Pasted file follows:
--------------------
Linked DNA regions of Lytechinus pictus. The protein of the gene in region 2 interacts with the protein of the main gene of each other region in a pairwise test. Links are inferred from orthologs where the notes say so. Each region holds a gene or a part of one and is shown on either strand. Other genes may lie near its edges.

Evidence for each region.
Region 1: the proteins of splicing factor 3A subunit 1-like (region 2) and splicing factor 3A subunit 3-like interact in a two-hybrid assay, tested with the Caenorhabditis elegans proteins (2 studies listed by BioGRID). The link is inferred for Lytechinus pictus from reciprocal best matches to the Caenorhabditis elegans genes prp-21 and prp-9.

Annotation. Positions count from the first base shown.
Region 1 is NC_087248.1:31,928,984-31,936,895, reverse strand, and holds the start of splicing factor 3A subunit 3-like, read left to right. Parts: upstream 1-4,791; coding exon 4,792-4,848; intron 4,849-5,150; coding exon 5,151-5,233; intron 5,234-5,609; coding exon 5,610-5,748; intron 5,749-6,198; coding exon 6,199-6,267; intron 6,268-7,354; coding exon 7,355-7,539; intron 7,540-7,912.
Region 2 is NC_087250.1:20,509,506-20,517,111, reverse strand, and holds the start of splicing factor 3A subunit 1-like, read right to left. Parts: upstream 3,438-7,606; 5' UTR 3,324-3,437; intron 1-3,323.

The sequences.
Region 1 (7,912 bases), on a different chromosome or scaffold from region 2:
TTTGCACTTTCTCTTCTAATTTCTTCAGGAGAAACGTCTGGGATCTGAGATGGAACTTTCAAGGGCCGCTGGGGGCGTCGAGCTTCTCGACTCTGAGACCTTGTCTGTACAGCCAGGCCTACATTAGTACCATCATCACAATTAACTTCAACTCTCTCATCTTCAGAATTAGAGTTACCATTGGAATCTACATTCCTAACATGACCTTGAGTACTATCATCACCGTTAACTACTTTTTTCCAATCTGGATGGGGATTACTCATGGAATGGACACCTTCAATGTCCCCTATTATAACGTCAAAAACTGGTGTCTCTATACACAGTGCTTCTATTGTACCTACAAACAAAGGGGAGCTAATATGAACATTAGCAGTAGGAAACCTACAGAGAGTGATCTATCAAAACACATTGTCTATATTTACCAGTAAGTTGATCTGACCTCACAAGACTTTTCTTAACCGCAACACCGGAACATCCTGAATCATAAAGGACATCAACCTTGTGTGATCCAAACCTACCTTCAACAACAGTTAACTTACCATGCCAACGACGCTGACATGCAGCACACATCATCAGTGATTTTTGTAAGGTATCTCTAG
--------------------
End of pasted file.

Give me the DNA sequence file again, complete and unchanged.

Linked DNA regions of Lytechinus pictus. The protein of the gene in region 2 interacts with the protein of the main gene of each other region in a pairwise test. Links are inferred from orthologs where the notes say so. Each region holds a gene or a part of one and is shown on either strand. Other genes may lie near its edges.

Evidence for each region.
Region 1: the proteins of splicing factor 3A subunit 1-like (region 2) and splicing factor 3A subunit 3-like interact in a two-hybrid assay, tested with the Caenorhabditis elegans proteins (2 studies listed by BioGRID). The link is inferred for Lytechinus pictus from reciprocal best matches to the Caenorhabditis elegans genes prp-21 and prp-9.

Annotation. Positions count from the first base shown.
Region 1 is NC_087248.1:31,928,984-31,936,895, reverse strand, and holds the start of splicing factor 3A subunit 3-like, read left to right. Parts: upstream 1-4,791; coding exon 4,792-4,848; intron 4,849-5,150; coding exon 5,151-5,233; intron 5,234-5,609; coding exon 5,610-5,748; intron 5,749-6,198; coding exon 6,199-6,267; intron 6,268-7,354; coding exon 7,355-7,539; intron 7,540-7,912.
Region 2 is NC_087250.1:20,509,506-20,517,111, reverse strand, and holds the start of splicing factor 3A subunit 1-like, read right to left. Parts: upstream 3,438-7,606; 5' UTR 3,324-3,437; intron 1-3,323.

The sequences.
Region 1 (7,912 bases), on a different chromosome or scaffold from region 2:
TTTGCACTTTCTCTTCTAATTTCTTCAGGAGAAACGTCTGGGATCTGAGATGGAACTTTCAAGGGCCGCTGGGGGCGTCGAGCTTCTCGACTCTGAGACCTTGTCTGTACAGCCAGGCCTACATTAGTACCATCATCACAATTAACTTCAACTCTCTCATCTTCAGAATTAGAGTTACCATTGGAATCTACATTCCTAACATGACCTTGAGTACTATCATCACCGTTAACTACTTTTTTCCAATCTGGATGGGGATTACTCATGGAATGGACACCTTCAATGTCCCCTATTATAACGTCAAAAACTGGTGTCTCTATACACAGTGCTTCTATTGTACCTACAAACAAAGGGGAGCTAATATGAACATTAGCAGTAGGAAACCTACAGAGAGTGATCTATCAAAACACATTGTCTATATTTACCAGTAAGTTGATCTGACCTCACAAGACTTTTCTTAACCGCAACACCGGAACATCCTGAATCATAAAGGACATCAACCTTGTGTGATCCAAACCTACCTTCAACAACAGTTAACTTACCATGCCAACGACGCTGACATGCAGCACACATCATCAGTGATTTTTGTAAGGTATCTCTAG